March 31, 2015

OUT & ABOUT: FIVE HIKES AROUND SAN DIEGO

THE CLASSICS

I wasn't much of a hiker before I came to California - I mean why hike up a mountain for the fun of it? - but I was am young and I wanted to impress Nick so I did it. And somewhere along the way I actually started to enjoy it. The sweating and the heat are still pretty annoying (thank you San Diego!) but that feeling you get when you reach the top and finally can admire the view is pretty priceless. 

There are A LOT of places to hike in San Diego and an equal amount of lists on 'the best hikes' but these are some of our 'classics' we've done multiple times and keep going back to. Often because they're just convenient and in some cases because they'll do a great job of kicking your butt. I'd like to try out some new ones this year, but what can I say? I'm a creature of habit. 

1. Torrey Pines State Reserve 

If you're looking for a leisurely short walk, this is the one! You can make it a bit more challenging - if you really want to - by parking at the bottom of the hill and then walking up to the trails or simply  go for a run. Anyway, it's an absolutely beautiful area right by the ocean and I seem to remember that you can head down to the beach from certain trails. Perfect for some sunset snapshots!

2. Blue Sky Reserve to Lake Ramona

This is one of the first hikes I did in San Diego and it's short but brutal in its own way when you're from a flat country. Walking through Blue Sky is almost like a breeze - no hills and lots of shade - but when you reach the road that goes up to the Ramona dam it gets tricky. Prepare to say goodbye to that lovely shade you've gotten used to because it's all uphill in the sun from here and the last part is a pretty steep climb. It's definitely one of those routes where the way back makes you happy because it's basically all downhill.

4.8 mile/7.7 km round trip*

3. Elfin Forest Recreational Reserve

It's far from the mysterious forest its name suggests although the trail does start out in the nice cool greenery. The uphill part is limited to the beginning, which I prefer actually, so once that's over you can enjoy the views and realize how low the water levels of the Reservoir and even Lake Hodges are compared to previous years (hello drought!). You'd definitely want to  wear good hiking shoes here because I almost twisted my ankle once on the loose rocks at the top. Just sayin! There are also great & flat(!) trails around Lake Hodges if you start from the other side or you can hike up Bernardo Mountain if you wish.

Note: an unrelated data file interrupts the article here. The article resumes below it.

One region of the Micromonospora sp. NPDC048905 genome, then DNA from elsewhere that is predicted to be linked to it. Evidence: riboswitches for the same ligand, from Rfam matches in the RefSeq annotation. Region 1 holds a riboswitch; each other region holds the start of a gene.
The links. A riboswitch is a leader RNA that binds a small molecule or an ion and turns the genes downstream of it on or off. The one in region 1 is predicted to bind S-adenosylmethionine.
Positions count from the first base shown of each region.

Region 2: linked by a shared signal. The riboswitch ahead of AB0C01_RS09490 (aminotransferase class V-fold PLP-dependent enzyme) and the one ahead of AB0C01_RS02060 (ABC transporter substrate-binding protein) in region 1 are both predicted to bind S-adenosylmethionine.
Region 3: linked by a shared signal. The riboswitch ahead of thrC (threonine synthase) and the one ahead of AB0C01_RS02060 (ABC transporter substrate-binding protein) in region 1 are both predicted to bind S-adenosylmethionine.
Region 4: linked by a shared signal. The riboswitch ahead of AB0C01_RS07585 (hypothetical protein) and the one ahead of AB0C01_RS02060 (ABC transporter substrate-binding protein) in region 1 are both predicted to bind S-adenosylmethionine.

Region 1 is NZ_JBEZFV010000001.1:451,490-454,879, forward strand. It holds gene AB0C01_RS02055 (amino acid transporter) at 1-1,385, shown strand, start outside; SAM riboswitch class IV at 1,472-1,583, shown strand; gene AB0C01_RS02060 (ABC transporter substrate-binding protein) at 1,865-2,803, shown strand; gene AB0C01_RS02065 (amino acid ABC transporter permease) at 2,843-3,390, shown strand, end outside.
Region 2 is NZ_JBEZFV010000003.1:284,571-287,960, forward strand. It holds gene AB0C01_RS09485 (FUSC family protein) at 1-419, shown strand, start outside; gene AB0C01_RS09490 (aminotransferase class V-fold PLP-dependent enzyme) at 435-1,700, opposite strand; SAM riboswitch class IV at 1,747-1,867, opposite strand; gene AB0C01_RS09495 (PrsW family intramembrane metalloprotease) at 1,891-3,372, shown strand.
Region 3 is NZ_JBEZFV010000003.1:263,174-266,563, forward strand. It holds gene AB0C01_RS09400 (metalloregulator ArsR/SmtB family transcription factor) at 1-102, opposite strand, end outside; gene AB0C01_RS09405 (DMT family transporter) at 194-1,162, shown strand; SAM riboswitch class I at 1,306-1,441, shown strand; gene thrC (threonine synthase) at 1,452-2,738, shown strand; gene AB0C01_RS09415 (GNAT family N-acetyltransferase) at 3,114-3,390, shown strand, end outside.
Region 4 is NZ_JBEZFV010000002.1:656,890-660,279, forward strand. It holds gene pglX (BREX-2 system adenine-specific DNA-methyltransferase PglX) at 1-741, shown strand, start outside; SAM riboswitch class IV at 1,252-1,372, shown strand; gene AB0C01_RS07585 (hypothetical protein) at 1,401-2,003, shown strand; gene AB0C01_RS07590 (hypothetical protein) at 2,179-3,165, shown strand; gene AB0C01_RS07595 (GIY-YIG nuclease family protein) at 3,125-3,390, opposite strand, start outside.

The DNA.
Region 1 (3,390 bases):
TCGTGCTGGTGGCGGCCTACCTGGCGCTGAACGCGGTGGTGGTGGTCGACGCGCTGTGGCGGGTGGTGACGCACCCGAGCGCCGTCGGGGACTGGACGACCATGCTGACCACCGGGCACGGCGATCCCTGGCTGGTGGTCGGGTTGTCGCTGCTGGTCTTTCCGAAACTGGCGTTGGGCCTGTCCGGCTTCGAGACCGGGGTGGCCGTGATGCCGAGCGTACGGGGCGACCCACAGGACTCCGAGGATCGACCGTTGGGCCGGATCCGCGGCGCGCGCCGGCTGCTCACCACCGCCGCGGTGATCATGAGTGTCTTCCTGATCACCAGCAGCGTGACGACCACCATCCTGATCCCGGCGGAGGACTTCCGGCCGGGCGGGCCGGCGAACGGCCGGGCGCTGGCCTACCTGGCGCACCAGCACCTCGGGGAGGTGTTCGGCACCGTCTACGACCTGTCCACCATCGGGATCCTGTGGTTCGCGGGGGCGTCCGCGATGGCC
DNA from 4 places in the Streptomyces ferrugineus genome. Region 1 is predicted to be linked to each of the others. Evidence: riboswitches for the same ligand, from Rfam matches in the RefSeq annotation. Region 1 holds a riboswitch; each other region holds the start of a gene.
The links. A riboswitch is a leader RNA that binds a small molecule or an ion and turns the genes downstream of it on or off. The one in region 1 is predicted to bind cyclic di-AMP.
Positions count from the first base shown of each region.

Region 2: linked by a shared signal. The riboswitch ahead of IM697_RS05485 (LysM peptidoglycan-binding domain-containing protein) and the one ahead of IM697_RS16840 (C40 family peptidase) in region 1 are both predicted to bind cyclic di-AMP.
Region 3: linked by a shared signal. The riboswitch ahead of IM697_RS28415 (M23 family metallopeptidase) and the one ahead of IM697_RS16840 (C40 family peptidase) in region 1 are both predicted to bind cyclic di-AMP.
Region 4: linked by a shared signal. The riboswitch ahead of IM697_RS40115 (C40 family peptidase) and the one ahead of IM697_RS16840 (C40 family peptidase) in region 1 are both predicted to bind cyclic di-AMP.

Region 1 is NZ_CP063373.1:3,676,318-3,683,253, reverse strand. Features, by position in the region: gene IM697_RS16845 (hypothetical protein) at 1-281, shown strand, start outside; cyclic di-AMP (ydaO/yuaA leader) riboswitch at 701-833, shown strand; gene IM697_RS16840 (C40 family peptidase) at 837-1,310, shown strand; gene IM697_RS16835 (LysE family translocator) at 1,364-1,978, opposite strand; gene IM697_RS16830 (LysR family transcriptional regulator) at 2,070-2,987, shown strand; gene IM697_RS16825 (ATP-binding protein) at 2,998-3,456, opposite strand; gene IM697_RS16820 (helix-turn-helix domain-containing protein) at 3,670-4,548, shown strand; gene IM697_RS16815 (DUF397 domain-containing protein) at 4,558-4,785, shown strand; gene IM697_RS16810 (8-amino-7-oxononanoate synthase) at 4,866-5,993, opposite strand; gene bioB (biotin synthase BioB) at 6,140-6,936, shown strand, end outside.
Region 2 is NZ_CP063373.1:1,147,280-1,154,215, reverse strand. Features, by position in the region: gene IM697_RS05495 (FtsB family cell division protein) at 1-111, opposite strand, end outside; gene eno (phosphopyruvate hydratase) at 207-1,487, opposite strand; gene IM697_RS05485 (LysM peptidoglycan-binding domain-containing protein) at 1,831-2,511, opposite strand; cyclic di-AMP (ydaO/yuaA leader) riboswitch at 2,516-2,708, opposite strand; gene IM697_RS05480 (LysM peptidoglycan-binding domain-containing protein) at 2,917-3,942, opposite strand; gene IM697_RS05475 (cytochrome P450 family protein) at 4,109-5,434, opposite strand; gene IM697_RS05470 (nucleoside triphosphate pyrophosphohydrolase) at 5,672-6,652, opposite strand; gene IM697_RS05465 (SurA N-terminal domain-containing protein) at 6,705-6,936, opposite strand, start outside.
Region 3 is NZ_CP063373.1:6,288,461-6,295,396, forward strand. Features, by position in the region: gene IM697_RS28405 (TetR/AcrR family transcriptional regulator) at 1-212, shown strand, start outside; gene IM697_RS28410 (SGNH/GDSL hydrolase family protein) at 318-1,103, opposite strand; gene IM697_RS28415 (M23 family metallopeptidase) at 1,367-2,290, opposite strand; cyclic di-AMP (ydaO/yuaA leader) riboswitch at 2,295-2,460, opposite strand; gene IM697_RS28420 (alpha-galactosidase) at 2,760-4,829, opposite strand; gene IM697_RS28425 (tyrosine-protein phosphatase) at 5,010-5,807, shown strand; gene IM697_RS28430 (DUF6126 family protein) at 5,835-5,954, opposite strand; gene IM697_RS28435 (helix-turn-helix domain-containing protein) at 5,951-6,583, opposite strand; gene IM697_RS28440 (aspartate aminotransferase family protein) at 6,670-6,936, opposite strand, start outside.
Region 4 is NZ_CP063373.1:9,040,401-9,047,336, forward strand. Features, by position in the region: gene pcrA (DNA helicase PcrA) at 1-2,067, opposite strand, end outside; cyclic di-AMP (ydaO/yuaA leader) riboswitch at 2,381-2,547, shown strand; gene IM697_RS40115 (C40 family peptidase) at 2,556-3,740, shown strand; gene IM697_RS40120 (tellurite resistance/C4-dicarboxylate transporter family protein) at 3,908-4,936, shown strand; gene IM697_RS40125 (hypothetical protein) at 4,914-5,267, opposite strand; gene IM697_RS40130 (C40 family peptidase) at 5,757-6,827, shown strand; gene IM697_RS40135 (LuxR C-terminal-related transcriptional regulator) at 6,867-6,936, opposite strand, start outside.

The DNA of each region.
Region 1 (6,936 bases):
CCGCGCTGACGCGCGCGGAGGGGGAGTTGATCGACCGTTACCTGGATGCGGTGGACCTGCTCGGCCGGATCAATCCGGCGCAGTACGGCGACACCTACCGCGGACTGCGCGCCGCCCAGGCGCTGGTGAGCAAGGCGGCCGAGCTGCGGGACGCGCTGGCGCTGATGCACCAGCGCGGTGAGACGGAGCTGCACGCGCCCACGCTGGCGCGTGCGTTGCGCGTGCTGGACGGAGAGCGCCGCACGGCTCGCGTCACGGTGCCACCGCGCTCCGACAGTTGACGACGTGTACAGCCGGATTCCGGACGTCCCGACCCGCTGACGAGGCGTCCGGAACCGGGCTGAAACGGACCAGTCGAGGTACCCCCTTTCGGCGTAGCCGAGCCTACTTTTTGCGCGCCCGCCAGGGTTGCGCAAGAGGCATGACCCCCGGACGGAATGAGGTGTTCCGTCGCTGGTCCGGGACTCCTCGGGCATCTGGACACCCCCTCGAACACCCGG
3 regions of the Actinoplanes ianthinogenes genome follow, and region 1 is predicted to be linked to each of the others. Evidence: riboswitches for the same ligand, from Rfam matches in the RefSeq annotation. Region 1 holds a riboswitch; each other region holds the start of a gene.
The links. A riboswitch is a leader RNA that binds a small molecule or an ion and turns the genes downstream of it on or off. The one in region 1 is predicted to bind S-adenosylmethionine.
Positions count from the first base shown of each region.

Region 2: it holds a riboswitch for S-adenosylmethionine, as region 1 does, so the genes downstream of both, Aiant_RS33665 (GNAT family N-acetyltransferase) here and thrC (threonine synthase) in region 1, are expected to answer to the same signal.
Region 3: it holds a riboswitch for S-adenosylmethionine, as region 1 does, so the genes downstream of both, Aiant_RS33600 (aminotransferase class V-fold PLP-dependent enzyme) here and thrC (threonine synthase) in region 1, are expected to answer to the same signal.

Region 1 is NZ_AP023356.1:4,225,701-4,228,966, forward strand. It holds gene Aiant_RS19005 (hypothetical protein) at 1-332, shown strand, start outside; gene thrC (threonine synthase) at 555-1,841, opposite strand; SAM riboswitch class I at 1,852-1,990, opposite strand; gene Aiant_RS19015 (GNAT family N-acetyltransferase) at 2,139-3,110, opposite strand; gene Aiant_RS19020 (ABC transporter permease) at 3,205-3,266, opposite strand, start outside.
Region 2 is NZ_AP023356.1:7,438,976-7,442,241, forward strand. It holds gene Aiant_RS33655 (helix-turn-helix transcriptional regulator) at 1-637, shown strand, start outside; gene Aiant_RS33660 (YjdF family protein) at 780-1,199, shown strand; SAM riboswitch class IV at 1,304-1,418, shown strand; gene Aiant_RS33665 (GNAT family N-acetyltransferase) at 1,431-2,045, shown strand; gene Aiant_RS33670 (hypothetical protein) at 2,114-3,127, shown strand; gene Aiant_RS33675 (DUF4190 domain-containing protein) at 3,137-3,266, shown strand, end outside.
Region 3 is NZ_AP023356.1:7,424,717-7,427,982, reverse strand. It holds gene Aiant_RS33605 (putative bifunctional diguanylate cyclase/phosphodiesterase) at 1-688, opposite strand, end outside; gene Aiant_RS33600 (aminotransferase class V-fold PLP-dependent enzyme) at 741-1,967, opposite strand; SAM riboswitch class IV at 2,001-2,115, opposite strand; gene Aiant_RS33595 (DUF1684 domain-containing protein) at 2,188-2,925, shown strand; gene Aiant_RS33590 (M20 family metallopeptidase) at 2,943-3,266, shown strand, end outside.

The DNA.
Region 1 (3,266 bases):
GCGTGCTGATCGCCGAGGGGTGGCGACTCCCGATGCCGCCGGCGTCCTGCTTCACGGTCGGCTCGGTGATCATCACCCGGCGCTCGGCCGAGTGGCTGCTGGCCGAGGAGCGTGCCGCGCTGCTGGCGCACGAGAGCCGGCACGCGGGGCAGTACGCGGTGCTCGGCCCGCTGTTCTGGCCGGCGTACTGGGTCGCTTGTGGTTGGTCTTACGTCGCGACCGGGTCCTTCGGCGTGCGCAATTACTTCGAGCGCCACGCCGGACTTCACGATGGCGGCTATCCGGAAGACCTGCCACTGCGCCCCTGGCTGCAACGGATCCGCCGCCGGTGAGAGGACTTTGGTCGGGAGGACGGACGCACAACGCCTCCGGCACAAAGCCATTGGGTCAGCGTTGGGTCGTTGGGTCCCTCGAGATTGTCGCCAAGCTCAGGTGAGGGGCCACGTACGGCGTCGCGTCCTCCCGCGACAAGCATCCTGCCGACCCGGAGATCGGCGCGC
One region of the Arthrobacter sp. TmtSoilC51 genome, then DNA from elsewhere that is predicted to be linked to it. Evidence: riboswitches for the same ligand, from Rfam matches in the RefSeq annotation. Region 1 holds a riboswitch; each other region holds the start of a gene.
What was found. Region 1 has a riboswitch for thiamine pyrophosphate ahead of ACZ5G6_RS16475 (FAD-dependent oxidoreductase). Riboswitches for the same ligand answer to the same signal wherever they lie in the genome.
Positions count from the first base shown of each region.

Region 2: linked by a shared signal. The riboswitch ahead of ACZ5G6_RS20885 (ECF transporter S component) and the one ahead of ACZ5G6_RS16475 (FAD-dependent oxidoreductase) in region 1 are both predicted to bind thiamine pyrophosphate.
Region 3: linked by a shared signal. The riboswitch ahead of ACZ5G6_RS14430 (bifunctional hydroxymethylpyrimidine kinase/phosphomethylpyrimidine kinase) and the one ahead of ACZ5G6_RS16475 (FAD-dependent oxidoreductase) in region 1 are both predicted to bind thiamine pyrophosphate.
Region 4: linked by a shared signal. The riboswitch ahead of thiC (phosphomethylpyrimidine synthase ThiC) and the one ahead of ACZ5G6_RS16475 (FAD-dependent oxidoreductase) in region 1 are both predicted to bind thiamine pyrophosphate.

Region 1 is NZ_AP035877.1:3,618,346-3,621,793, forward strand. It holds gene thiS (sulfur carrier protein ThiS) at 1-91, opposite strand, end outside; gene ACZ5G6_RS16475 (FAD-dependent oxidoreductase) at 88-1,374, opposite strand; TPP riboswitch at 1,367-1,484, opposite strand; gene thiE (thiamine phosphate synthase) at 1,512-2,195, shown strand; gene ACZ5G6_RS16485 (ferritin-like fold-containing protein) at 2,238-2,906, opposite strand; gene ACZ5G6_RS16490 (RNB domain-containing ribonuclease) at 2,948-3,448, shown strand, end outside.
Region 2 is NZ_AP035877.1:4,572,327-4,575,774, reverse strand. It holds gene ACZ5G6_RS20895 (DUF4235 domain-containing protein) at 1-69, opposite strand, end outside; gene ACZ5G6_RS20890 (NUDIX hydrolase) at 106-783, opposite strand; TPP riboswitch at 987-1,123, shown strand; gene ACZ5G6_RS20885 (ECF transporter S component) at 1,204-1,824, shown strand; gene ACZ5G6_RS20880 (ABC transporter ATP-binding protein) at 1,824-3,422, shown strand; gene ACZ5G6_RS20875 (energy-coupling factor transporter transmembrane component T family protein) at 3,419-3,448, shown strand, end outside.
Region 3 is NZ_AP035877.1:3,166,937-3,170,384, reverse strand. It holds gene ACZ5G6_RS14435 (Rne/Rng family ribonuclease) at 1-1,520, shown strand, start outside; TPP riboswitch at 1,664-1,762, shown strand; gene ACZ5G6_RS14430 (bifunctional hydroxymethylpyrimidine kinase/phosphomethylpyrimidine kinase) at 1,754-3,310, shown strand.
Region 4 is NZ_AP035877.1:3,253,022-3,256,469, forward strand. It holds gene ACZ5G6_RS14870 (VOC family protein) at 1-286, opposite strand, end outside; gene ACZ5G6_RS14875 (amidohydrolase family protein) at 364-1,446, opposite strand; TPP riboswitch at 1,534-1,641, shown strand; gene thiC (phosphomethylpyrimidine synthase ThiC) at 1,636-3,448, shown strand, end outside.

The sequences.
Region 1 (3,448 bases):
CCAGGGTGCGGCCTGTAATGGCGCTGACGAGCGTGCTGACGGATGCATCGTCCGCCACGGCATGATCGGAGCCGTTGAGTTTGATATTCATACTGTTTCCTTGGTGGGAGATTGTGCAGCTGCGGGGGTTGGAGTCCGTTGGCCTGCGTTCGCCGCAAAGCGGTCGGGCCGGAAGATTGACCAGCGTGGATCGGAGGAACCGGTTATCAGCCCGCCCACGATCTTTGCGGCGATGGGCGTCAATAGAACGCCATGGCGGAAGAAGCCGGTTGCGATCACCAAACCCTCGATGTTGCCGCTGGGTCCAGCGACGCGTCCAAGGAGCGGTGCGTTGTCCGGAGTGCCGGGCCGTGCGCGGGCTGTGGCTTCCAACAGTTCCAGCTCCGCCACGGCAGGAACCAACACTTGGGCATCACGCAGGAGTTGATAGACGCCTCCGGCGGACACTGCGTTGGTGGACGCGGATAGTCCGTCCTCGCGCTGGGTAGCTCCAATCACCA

6.8 mile/ 10.9 km round trip*


Hiking has that effect on us // Mount Woodson

4. Iron Mountain

Iron Mountain is probably my favourite hike on this list, since it gives you a workout but not too much of one if you know what I mean. We did this one again two weeks ago and were on a roll. It's always nice when you're the one passing people instead of holding everyone up. And although there are switchbacks at the end, they are no way near as bad as Mount Woodson's (see below). It's generally a more relaxed mountain, if that makes sense. Every time we've gone there on a weekend, we've seen this guy with his older dog hiking up the hill. He apparently does this a lot because the dog is off leash and clearly knows where to cut through. It's so cute. 

6.6 mile/ 10.6 km round trip*


5. Lake Poway to Mt. Woodson

I have a love/hate relationship with Mount Woodson. It's one of those mountains where you just can't be out of shape. Trust me, it will be a nightmare. But then again I also don't like to take my time - I want to get the difficult parts over with as soon as possible please - so that's probably why. It's also one of the most popular hikes around San Diego and literally everyone goes there for that potato chip rock. I'm one of those purists though who has never taken a picture on the potato chip rock. First of all, it's seems ridiculous (almost reminds me of my postmodernism class) to wait in line at the top of a mountain to take a picture on a rock. And second, it's not even the top. That's a few hundred meters further, past the radio towers and you can actually relax there. Since it's so popular it's good to start out as early as possible (it can get really crowded) & always bring enough water 'cause Poway can be hot hot hot.

8 mile/12.8 km round trip*

So is it just me or does hiking as a workout seem like a very American thing to do? I used to walk a lot in Europe - mainly because there weren't any hills let alone mountains where I lived - and hikes only happened on vacations. Ok, I admit I can't remember if the locals trekked up those hills every weekend, but still. I just always think it must be nice to stretch your legs every once in a while here because most people have to drive everywhere during the day and nature is literally at your doorstep.

Do you enjoy hiking?


Linking up with Travel Tuesday

* Different distances are listed on different websites sometimes, it all depends on where you start of course!

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